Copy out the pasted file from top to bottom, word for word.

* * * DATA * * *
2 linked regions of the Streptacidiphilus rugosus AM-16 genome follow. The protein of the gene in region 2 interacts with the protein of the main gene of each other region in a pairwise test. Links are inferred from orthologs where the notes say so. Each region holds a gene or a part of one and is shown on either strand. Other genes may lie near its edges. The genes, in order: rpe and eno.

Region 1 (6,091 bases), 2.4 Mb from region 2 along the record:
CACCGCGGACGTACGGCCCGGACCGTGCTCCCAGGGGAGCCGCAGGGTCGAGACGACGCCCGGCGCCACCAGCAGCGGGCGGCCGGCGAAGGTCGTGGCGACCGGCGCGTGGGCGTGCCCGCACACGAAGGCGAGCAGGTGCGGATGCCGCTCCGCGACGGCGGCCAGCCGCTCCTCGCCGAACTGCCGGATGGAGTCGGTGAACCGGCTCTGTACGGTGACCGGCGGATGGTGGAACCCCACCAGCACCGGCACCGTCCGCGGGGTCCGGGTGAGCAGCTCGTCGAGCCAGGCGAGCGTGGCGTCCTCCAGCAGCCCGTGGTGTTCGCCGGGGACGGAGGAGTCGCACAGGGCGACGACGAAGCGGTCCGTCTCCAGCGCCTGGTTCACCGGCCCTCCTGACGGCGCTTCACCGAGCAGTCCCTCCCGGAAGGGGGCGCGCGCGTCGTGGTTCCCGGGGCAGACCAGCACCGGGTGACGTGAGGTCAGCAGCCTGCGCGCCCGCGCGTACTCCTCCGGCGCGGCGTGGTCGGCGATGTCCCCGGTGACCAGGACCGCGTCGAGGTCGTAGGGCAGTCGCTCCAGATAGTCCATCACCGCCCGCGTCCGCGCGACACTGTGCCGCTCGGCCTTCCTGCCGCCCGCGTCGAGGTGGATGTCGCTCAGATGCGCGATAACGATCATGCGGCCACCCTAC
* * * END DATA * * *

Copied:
2 linked regions of the Streptacidiphilus rugosus AM-16 genome follow. The protein of the gene in region 2 interacts with the protein of the main gene of each other region in a pairwise test. Links are inferred from orthologs where the notes say so. Each region holds a gene or a part of one and is shown on either strand. Other genes may lie near its edges. The genes, in order: rpe and eno.

Region 1 (6,091 bases), 2.4 Mb from region 2 along the record:
CACCGCGGACGTACGGCCCGGACCGTGCTCCCAGGGGAGCCGCAGGGTCGAGACGACGCCCGGCGCCACCAGCAGCGGGCGGCCGGCGAAGGTCGTGGCGACCGGCGCGTGGGCGTGCCCGCACACGAAGGCGAGCAGGTGCGGATGCCGCTCCGCGACGGCGGCCAGCCGCTCCTCGCCGAACTGCCGGATGGAGTCGGTGAACCGGCTCTGTACGGTGACCGGCGGATGGTGGAACCCCACCAGCACCGGCACCGTCCGCGGGGTCCGGGTGAGCAGCTCGTCGAGCCAGGCGAGCGTGGCGTCCTCCAGCAGCCCGTGGTGTTCGCCGGGGACGGAGGAGTCGCACAGGGCGACGACGAAGCGGTCCGTCTCCAGCGCCTGGTTCACCGGCCCTCCTGACGGCGCTTCACCGAGCAGTCCCTCCCGGAAGGGGGCGCGCGCGTCGTGGTTCCCGGGGCAGACCAGCACCGGGTGACGTGAGGTCAGCAGCCTGCGCGCCCGCGCGTACTCCTCCGGCGCGGCGTGGTCGGCGATGTCCCCGGTGACCAGGACCGCGTCGAGGTCGTAGGGCAGTCGCTCCAGATAGTCCATCACCGCCCGCGTCCGCGCGACACTGTGCCGCTCGGCCTTCCTGCCGCCCGCGTCGAGGTGGATGTCGCTCAGATGCGCGATAACGATCATGCGGCCACCCTAC